On Batman and the Problem of Constituent Power
Earlier this month anthropologist David Graeber wrote an article originally titled “On Batman and the Problem of Constituent Power" and its a must read for anyone interested in the sociological implications of superhero narratives. Below are a few of my favorite quotes but definitely go read the full piece over at The New Inquiry.
"Almost never do superheroes make, create, or build anything. The villains, in contrast, are endlessly creative. They are full of plans and projects and ideas. Clearly, we are supposed to first, without consciously realizing it, identify with the villains. After all, they’re having all the fun. Then of course we feel guilty for it, re-identify with the hero, and have even more fun watching the superego clubbing the errant Id back into submission."
On superhero narratives and the connection to fascism…
"[Superheroes] remain defenders of a legal and political system which itself seems to have come out of nowhere, and which, however faulty or degraded, must be defended, because the only alternative is so much worse. They aren’t fascists. They are just ordinary, decent, super-powerful people who inhabit a world in which fascism is the only political possibility."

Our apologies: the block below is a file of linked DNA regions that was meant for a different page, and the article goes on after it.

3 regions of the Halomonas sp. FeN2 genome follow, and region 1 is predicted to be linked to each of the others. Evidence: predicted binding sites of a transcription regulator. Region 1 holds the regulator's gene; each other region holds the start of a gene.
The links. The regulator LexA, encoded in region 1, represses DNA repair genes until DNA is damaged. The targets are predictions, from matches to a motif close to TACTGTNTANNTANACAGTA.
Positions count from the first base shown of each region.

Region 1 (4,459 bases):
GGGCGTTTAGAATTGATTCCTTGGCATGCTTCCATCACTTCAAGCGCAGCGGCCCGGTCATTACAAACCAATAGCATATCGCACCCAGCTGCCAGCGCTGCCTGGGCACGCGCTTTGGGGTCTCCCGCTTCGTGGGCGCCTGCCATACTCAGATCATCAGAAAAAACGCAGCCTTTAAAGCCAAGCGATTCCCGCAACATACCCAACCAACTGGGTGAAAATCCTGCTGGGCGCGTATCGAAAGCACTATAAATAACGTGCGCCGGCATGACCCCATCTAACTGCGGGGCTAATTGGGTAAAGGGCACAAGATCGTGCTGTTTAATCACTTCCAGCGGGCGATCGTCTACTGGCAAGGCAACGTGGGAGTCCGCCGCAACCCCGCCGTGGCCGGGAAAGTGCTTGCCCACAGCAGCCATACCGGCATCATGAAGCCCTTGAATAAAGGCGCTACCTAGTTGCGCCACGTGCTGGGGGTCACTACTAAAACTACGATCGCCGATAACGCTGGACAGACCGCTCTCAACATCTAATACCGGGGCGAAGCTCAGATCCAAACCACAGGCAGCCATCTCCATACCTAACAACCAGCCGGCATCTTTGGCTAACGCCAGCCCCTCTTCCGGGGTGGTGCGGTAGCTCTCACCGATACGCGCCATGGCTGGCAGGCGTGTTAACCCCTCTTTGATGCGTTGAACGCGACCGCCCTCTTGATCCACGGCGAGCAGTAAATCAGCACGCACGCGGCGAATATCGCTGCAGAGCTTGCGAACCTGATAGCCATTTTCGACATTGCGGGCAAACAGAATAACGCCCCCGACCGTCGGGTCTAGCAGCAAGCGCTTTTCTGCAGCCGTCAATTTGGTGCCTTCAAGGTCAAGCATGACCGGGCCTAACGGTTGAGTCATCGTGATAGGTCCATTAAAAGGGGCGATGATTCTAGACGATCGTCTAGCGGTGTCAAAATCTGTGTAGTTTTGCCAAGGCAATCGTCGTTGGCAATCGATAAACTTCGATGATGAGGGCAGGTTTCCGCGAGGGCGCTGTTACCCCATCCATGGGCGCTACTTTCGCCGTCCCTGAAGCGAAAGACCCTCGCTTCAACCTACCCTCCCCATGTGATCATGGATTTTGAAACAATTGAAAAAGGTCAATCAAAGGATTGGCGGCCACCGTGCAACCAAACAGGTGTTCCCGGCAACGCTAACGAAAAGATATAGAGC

On The Dark Knight Rises…
"If there’s supposed to be a take-home message from all of this, it must run something like: “Yes, the system is corrupt, but it’s all we have, and anyway, figures of authority can be trusted if they have first been chastened and endured terrible suffering.” Normal police let children die on bridges, but police who’ve been buried alive for weeks can employ violence legitimately. Charity is much better than addressing structural problems. Any attempt to address structural problems, even through non-violent civil disobedience, really is a form of violence, because that’s all it could possibly be. Imaginative politics are inherently violent, and therefore there’s nothing inappropriate if police respond by smashing protestors’ heads repeatedly against the concrete."